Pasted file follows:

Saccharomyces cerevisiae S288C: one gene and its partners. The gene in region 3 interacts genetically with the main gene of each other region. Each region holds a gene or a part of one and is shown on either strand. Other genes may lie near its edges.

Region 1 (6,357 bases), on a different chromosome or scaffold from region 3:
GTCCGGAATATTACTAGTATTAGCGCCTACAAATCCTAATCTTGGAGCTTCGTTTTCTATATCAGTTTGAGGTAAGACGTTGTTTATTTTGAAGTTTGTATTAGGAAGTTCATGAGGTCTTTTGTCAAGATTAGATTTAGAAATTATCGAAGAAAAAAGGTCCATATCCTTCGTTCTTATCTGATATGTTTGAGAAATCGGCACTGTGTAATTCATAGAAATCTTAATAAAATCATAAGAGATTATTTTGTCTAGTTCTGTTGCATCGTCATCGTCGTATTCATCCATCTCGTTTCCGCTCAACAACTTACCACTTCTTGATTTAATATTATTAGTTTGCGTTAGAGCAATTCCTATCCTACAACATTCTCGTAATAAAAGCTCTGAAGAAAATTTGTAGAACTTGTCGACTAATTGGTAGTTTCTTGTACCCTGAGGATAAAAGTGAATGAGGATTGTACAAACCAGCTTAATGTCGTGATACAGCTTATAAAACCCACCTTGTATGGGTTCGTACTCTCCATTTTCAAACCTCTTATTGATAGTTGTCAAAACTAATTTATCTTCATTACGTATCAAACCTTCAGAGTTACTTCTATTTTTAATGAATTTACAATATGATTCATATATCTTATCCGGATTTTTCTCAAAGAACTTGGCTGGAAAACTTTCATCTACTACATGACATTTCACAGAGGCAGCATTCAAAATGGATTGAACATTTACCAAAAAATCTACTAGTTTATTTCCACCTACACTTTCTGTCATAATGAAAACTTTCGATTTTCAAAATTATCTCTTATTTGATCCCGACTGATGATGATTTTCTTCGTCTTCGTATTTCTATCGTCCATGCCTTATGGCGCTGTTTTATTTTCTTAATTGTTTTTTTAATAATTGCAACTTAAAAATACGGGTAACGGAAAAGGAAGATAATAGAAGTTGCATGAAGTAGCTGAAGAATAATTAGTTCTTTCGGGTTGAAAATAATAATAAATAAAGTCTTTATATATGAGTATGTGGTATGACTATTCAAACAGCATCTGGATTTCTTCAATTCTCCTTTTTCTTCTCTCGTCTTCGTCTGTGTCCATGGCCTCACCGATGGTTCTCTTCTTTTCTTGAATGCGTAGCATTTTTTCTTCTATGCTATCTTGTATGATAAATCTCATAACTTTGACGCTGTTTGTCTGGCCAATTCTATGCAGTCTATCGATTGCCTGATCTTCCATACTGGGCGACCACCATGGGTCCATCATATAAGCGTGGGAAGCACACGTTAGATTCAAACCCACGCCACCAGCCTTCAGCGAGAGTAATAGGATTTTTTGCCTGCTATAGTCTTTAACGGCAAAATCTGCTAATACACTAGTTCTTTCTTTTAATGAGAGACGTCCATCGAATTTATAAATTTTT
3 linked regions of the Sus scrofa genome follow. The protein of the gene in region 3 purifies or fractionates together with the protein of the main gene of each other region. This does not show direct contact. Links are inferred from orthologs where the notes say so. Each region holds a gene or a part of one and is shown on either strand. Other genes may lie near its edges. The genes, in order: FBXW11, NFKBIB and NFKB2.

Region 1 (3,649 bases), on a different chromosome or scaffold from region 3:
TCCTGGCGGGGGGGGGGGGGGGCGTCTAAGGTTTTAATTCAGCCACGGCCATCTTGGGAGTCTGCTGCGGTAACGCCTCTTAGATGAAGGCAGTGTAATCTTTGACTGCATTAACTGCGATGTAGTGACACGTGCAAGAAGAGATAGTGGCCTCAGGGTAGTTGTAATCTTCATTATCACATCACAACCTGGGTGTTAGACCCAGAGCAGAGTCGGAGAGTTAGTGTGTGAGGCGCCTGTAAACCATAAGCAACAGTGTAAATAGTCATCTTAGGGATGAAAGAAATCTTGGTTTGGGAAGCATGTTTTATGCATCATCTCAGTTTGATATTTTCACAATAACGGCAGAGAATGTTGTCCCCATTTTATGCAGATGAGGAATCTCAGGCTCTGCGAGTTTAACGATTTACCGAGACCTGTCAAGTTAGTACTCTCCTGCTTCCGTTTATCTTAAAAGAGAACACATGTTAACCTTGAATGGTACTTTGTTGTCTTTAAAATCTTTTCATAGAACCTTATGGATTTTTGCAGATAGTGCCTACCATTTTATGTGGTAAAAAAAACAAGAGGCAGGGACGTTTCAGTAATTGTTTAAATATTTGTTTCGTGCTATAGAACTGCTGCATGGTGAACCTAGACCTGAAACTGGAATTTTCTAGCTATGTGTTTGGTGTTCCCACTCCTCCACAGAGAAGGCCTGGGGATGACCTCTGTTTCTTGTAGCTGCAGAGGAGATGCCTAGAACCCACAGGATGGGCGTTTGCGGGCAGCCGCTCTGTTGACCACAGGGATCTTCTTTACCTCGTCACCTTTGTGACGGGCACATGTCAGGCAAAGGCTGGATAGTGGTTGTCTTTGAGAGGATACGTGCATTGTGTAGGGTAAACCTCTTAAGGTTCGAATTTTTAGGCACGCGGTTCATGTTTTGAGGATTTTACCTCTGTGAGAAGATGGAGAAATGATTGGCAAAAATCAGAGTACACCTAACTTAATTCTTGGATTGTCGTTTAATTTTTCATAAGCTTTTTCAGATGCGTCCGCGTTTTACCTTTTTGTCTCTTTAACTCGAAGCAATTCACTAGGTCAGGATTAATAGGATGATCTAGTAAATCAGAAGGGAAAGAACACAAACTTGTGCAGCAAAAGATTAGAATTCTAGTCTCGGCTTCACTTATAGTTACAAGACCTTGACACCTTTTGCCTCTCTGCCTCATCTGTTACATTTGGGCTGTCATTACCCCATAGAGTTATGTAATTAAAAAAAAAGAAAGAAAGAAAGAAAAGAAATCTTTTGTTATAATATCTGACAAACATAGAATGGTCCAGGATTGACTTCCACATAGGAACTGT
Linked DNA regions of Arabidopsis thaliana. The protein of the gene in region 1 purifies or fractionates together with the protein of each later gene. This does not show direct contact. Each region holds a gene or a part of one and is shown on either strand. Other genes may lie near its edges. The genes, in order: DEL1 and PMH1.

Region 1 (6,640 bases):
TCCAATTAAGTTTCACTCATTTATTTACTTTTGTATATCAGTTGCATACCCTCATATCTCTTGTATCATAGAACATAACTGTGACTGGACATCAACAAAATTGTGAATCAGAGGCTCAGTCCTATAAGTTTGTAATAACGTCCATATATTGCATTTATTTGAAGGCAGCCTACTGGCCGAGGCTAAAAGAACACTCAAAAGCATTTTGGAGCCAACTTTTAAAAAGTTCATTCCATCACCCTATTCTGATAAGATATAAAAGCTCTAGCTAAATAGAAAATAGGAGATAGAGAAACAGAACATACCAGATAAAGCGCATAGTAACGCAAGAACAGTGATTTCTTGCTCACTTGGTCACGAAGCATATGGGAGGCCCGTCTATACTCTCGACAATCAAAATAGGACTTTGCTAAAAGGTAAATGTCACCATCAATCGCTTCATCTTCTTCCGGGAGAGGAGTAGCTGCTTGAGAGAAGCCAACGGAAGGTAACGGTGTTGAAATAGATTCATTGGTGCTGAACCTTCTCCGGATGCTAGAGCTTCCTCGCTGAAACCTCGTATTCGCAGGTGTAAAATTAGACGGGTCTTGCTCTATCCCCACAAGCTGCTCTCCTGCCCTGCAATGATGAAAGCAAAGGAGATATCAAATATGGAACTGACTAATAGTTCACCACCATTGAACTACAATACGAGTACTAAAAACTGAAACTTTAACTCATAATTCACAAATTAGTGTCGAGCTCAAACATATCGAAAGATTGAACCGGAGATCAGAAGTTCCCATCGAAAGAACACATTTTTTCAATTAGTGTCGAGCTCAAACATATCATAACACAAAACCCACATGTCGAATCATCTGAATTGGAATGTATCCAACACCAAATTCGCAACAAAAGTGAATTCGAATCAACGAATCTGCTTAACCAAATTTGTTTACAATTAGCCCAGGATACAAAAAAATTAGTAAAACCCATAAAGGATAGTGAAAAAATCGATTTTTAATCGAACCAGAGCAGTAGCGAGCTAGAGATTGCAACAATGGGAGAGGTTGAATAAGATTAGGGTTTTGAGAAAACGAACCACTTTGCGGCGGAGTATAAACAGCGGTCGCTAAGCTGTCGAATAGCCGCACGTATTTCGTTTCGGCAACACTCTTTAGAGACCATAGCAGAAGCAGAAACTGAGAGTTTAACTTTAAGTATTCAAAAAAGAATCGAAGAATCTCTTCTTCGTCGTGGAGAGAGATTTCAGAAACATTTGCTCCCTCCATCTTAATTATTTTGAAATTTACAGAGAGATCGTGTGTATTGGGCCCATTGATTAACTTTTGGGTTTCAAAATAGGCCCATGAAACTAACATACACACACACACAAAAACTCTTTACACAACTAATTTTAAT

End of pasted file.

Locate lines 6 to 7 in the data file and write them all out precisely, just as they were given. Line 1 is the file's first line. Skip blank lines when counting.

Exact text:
TCCTGGCGGGGGGGGGGGGGGGCGTCTAAGGTTTTAATTCAGCCACGGCCATCTTGGGAGTCTGCTGCGGTAACGCCTCTTAGATGAAGGCAGTGTAATCTTTGACTGCATTAACTGCGATGTAGTGACACGTGCAAGAAGAGATAGTGGCCTCAGGGTAGTTGTAATCTTCATTATCACATCACAACCTGGGTGTTAGACCCAGAGCAGAGTCGGAGAGTTAGTGTGTGAGGCGCCTGTAAACCATAAGCAACAGTGTAAATAGTCATCTTAGGGATGAAAGAAATCTTGGTTTGGGAAGCATGTTTTATGCATCATCTCAGTTTGATATTTTCACAATAACGGCAGAGAATGTTGTCCCCATTTTATGCAGATGAGGAATCTCAGGCTCTGCGAGTTTAACGATTTACCGAGACCTGTCAAGTTAGTACTCTCCTGCTTCCGTTTATCTTAAAAGAGAACACATGTTAACCTTGAATGGTACTTTGTTGTCTTTAAAATCTTTTCATAGAACCTTATGGATTTTTGCAGATAGTGCCTACCATTTTATGTGGTAAAAAAAACAAGAGGCAGGGACGTTTCAGTAATTGTTTAAATATTTGTTTCGTGCTATAGAACTGCTGCATGGTGAACCTAGACCTGAAACTGGAATTTTCTAGCTATGTGTTTGGTGTTCCCACTCCTCCACAGAGAAGGCCTGGGGATGACCTCTGTTTCTTGTAGCTGCAGAGGAGATGCCTAGAACCCACAGGATGGGCGTTTGCGGGCAGCCGCTCTGTTGACCACAGGGATCTTCTTTACCTCGTCACCTTTGTGACGGGCACATGTCAGGCAAAGGCTGGATAGTGGTTGTCTTTGAGAGGATACGTGCATTGTGTAGGGTAAACCTCTTAAGGTTCGAATTTTTAGGCACGCGGTTCATGTTTTGAGGATTTTACCTCTGTGAGAAGATGGAGAAATGATTGGCAAAAATCAGAGTACACCTAACTTAATTCTTGGATTGTCGTTTAATTTTTCATAAGCTTTTTCAGATGCGTCCGCGTTTTACCTTTTTGTCTCTTTAACTCGAAGCAATTCACTAGGTCAGGATTAATAGGATGATCTAGTAAATCAGAAGGGAAAGAACACAAACTTGTGCAGCAAAAGATTAGAATTCTAGTCTCGGCTTCACTTATAGTTACAAGACCTTGACACCTTTTGCCTCTCTGCCTCATCTGTTACATTTGGGCTGTCATTACCCCATAGAGTTATGTAATTAAAAAAAAAGAAAGAAAGAAAGAAAAGAAATCTTTTGTTATAATATCTGACAAACATAGAATGGTCCAGGATTGACTTCCACATAGGAACTGT
Linked DNA regions of Arabidopsis thaliana. The protein of the gene in region 1 purifies or fractionates together with the protein of each later gene. This does not show direct contact. Each region holds a gene or a part of one and is shown on either strand. Other genes may lie near its edges. The genes, in order: DEL1 and PMH1.